Irish sporting terriers have been mentioned in ancient manuscripts for centuries. As one of the oldest terrier breeds, the exact origin of the Irish Terrier has been lost to history. However, it is widely believed that the breed descends from the wirehaired black-and-tan terriers that graced Great Britain in the 1700s. Wheaten Terriers have also been suggested as possible contributors to this breed. The Irish Terrier was bred to be a hardworking farm dog: a capable hunter, affectionate and protective of its people, reserved with strangers and aggressive to the point of recklessness when threatened, blind to all consequences and willing to fight to its last breath if necessary. It retains those traits today. It has been used on rats, rabbits, foxes, otters and badgers, in addition to its guardian and companion roles.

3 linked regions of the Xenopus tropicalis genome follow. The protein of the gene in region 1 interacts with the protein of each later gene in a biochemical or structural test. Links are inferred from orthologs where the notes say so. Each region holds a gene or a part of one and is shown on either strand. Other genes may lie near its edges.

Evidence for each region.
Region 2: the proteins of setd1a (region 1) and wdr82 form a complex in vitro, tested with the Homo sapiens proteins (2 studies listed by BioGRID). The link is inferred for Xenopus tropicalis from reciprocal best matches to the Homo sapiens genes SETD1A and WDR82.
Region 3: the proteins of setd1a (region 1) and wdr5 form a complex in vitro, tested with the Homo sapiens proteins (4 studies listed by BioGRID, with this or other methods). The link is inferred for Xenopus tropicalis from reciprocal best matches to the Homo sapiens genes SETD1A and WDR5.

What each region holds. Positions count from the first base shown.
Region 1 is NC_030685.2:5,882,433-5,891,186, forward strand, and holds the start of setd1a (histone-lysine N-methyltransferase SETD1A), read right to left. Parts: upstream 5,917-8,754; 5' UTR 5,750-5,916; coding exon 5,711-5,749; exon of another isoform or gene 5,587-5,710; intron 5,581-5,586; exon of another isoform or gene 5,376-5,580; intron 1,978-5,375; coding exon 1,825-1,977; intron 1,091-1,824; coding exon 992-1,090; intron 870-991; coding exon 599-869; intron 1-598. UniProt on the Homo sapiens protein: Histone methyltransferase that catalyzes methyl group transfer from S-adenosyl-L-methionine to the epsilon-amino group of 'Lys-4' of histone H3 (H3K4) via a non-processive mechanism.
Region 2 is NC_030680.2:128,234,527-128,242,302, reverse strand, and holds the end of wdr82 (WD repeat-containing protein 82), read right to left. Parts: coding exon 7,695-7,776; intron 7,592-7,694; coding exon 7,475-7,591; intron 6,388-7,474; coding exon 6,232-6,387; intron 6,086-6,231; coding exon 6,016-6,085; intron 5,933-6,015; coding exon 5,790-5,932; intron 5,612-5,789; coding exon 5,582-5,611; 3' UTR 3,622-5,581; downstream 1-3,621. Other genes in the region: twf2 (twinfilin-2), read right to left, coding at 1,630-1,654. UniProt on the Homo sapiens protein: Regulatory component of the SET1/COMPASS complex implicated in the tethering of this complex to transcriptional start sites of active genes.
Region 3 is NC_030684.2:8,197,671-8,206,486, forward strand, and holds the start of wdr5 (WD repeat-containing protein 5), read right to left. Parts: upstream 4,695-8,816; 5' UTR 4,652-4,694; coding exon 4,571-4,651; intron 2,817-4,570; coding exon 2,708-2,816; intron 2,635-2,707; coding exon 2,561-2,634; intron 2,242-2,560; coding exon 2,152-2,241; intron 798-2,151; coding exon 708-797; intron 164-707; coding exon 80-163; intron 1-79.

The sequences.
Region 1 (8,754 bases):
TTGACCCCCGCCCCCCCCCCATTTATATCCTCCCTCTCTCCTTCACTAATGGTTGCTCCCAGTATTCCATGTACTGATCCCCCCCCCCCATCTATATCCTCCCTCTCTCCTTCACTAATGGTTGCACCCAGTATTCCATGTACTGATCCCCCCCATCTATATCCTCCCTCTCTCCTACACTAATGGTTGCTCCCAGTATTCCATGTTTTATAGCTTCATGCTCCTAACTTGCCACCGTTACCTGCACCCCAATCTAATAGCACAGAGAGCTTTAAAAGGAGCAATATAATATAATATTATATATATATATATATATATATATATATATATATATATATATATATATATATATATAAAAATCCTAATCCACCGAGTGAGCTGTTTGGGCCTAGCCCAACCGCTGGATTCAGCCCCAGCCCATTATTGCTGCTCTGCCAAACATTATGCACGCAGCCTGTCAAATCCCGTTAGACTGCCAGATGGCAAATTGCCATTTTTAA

The Irish Terrier was first recognized as a distinct breed in the early 1870s, when it was permitted to enter a class of its own at a Dublin dog show. The Irish Terrier Club, founded in 1879 with a branch in London, developed a written standard to guide breeders in their attempts to produce the ideal Irish Terrier. The Irish Terrier Club of America was formed in 1897. Both standards essentially define the ideal characteristics of the breed similarly: a spunky temper, a graceful racing outline, keen expression and a dense, wiry red coat with a distinctive broken appearance.
Irish Terriers were courageous messengers and sentinels on the front lines of World War I. Their extraordinary bravery is reflected in an anecdote from Africa, where an Irish Terrier accompanying big-game hunters allegedly flushed a lion by hanging onto its tail with its teeth.
The average life expectancy of the Irish Terrier is 12 to 14 years. This is a healthy breed with few if any significant breed-related health conditions. Irish Terriers have been known to have familial footpad hyperkeratosis, melanoma, hypothyroidism and cataracts.